Czech scientists are working on a substance that may revolutionarize the process of mending broken bones. The daily Mladá Fronta Dnes reported on Wednesday that scientists at the Chemical Faculty of the University of Technology in Brno are testing a revolutionary new hydro-gel which can be injected directly into the vicinity of a broken bone and will firmly fixate it within a matter of seconds. The gel moreover contains medicaments which speed up the healing process. Once the bone is fully healed the hydro-gel dissipates without any negative side effects. The substance is currently being tested on animals.
The Czech health minister, Leoš Heger, says regional governors may be forced to declare a state of emergency if, due to the planned mass exodus of doctors in 2010, hospitals are unable to provide acute care. If a state of emergency were declared, as happens after natural disasters, the regional authorities could order doctors to return to work. According to the daily Hospodářské Noviny regional governors are reluctant to use this tactic. Close to 4,000 of the country’s 16,000 hospital doctors are believed to have handed in their notice in protest against low salaries. Some hospitals say they stand to lose 70 to 80 percent of their staff.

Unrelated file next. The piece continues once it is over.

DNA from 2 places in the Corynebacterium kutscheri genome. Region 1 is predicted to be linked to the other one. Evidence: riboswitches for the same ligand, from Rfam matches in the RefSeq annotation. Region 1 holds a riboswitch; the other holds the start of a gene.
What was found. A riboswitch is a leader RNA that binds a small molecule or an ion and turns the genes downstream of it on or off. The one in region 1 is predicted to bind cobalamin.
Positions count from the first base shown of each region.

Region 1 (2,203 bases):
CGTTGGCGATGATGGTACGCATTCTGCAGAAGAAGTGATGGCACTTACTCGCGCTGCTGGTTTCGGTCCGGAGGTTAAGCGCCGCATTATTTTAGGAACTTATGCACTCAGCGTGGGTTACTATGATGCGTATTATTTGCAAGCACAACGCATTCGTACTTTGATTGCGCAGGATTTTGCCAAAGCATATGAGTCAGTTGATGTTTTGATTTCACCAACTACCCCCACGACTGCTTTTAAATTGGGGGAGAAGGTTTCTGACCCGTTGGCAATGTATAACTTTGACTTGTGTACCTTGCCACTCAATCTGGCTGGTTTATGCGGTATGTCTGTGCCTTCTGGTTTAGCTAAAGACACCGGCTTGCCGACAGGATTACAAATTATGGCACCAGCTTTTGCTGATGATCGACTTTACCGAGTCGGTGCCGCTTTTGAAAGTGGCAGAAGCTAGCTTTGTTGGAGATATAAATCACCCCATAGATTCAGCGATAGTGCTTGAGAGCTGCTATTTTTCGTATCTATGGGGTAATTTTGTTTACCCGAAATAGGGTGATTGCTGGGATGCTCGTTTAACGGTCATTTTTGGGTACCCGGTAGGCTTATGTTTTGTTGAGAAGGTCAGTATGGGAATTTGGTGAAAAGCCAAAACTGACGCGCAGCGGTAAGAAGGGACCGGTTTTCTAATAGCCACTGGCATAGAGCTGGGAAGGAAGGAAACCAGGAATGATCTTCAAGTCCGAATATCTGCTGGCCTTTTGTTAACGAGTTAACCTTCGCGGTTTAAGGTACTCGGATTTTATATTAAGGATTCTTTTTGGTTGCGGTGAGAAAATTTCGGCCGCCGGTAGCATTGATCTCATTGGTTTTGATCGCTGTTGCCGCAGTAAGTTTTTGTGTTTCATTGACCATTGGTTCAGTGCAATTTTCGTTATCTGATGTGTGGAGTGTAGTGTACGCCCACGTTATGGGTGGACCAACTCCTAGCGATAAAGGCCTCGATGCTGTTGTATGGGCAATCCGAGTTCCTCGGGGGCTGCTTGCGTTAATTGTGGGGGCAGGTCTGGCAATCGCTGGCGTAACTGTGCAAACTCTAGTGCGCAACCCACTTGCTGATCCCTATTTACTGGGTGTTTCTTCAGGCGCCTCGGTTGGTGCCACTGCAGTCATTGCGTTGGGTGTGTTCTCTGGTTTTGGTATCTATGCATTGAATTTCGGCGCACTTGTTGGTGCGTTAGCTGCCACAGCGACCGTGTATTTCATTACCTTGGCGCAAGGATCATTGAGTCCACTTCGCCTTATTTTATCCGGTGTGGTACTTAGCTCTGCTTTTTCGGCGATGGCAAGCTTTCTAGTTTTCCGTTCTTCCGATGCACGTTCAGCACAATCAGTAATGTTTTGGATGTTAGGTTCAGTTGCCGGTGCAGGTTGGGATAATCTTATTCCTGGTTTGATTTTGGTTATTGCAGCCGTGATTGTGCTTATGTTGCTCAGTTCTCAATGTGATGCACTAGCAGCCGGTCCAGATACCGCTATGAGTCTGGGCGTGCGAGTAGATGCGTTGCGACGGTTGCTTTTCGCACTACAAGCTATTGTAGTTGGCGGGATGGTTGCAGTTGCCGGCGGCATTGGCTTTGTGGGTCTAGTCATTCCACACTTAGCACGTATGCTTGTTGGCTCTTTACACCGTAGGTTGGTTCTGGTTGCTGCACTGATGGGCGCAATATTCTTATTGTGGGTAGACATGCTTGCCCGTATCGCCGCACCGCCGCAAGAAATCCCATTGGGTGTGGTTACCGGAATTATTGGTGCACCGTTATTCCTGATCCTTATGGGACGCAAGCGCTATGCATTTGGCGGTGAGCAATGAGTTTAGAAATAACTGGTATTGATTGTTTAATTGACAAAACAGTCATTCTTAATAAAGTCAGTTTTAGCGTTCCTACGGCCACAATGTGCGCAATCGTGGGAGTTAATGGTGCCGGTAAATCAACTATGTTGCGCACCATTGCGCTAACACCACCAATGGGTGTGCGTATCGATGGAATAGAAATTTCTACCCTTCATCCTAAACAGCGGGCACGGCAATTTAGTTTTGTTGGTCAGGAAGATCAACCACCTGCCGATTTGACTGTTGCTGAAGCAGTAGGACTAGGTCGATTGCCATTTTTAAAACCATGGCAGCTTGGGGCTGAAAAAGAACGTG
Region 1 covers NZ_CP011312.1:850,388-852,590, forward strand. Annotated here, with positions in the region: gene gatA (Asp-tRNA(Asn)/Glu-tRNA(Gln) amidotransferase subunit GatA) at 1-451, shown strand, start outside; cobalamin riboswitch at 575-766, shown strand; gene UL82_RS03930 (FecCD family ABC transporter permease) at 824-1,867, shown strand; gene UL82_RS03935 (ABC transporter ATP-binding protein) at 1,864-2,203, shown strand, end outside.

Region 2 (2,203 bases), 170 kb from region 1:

Police in the town of Rychnov nad Kneznou are investigating the death of a married couple who were shot to death in their home two days ago. Relatives alerted the police when they failed to answer the door. A legally held weapon found next to one of the bodies indicates it may have been a planned suicide or a murder followed by a suicide. The police are questioning relatives and neighbours.
Seventy percent of Czechs believe that the current coalition government of Prime Minister Petr Nečas will not stay its course for a full four year term until 2014 according to a survey released by the Lidové noviny newspaper on Wednesday. Respondents were questioned between December 25 and 27, in the wake of the corruption scandal which forced the resignation of the environment minister and unsuccessful vote of no confidence tabled in the government. Around of third of those questioned said the current coalition would split and not survive 2011 in its current form.